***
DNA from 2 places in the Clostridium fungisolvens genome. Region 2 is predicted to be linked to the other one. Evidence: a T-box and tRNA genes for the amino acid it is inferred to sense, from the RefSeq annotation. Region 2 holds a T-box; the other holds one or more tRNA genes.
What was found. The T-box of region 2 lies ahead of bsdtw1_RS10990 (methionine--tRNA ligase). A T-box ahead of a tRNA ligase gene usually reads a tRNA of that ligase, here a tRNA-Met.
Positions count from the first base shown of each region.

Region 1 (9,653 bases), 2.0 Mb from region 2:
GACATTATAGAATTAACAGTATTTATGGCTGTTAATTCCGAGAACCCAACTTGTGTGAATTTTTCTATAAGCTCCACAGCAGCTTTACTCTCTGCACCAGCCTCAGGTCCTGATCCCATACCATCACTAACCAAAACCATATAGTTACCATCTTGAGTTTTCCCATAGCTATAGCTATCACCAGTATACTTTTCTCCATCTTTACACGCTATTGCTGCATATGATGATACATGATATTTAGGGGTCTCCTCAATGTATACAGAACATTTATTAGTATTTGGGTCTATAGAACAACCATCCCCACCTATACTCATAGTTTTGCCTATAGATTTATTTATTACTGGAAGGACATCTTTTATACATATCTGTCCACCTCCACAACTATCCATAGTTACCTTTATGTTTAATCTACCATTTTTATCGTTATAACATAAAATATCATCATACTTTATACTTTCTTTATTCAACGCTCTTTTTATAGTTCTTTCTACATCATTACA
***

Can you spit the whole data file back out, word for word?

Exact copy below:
DNA from 2 places in the Clostridium fungisolvens genome. Region 2 is predicted to be linked to the other one. Evidence: a T-box and tRNA genes for the amino acid it is inferred to sense, from the RefSeq annotation. Region 2 holds a T-box; the other holds one or more tRNA genes.
What was found. The T-box of region 2 lies ahead of bsdtw1_RS10990 (methionine--tRNA ligase). A T-box ahead of a tRNA ligase gene usually reads a tRNA of that ligase, here a tRNA-Met.
Positions count from the first base shown of each region.

Region 1 (9,653 bases), 2.0 Mb from region 2:
GACATTATAGAATTAACAGTATTTATGGCTGTTAATTCCGAGAACCCAACTTGTGTGAATTTTTCTATAAGCTCCACAGCAGCTTTACTCTCTGCACCAGCCTCAGGTCCTGATCCCATACCATCACTAACCAAAACCATATAGTTACCATCTTGAGTTTTCCCATAGCTATAGCTATCACCAGTATACTTTTCTCCATCTTTACACGCTATTGCTGCATATGATGATACATGATATTTAGGGGTCTCCTCAATGTATACAGAACATTTATTAGTATTTGGGTCTATAGAACAACCATCCCCACCTATACTCATAGTTTTGCCTATAGATTTATTTATTACTGGAAGGACATCTTTTATACATATCTGTCCACCTCCACAACTATCCATAGTTACCTTTATGTTTAATCTACCATTTTTATCGTTATAACATAAAATATCATCATACTTTATACTTTCTTTATTCAACGCTCTTTTTATAGTTCTTTCTACATCATTACA